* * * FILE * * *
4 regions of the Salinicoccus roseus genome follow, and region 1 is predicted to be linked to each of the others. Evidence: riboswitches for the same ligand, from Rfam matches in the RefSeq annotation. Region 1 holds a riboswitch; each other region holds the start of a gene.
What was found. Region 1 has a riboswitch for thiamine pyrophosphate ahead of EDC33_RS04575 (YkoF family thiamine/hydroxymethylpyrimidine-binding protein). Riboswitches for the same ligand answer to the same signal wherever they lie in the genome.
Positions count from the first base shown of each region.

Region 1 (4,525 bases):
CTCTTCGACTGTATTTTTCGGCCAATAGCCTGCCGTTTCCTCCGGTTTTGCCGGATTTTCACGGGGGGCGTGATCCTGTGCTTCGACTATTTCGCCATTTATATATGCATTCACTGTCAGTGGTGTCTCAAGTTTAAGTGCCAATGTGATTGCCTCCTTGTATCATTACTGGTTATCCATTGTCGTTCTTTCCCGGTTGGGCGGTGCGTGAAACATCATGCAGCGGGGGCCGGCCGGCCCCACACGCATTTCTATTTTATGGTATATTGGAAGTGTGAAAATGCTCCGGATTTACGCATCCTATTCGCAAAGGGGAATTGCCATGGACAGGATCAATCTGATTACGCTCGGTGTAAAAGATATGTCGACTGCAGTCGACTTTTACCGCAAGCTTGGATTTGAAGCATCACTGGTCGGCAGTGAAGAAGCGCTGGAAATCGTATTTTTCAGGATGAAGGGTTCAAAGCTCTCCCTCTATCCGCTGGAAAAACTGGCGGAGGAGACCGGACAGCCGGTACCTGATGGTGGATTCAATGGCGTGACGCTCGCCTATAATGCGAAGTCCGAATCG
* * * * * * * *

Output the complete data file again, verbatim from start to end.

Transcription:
4 regions of the Salinicoccus roseus genome follow, and region 1 is predicted to be linked to each of the others. Evidence: riboswitches for the same ligand, from Rfam matches in the RefSeq annotation. Region 1 holds a riboswitch; each other region holds the start of a gene.
What was found. Region 1 has a riboswitch for thiamine pyrophosphate ahead of EDC33_RS04575 (YkoF family thiamine/hydroxymethylpyrimidine-binding protein). Riboswitches for the same ligand answer to the same signal wherever they lie in the genome.
Positions count from the first base shown of each region.

Region 1 (4,525 bases):
CTCTTCGACTGTATTTTTCGGCCAATAGCCTGCCGTTTCCTCCGGTTTTGCCGGATTTTCACGGGGGGCGTGATCCTGTGCTTCGACTATTTCGCCATTTATATATGCATTCACTGTCAGTGGTGTCTCAAGTTTAAGTGCCAATGTGATTGCCTCCTTGTATCATTACTGGTTATCCATTGTCGTTCTTTCCCGGTTGGGCGGTGCGTGAAACATCATGCAGCGGGGGCCGGCCGGCCCCACACGCATTTCTATTTTATGGTATATTGGAAGTGTGAAAATGCTCCGGATTTACGCATCCTATTCGCAAAGGGGAATTGCCATGGACAGGATCAATCTGATTACGCTCGGTGTAAAAGATATGTCGACTGCAGTCGACTTTTACCGCAAGCTTGGATTTGAAGCATCACTGGTCGGCAGTGAAGAAGCGCTGGAAATCGTATTTTTCAGGATGAAGGGTTCAAAGCTCTCCCTCTATCCGCTGGAAAAACTGGCGGAGGAGACCGGACAGCCGGTACCTGATGGTGGATTCAATGGCGTGACGCTCGCCTATAATGCGAAGTCCGAATCG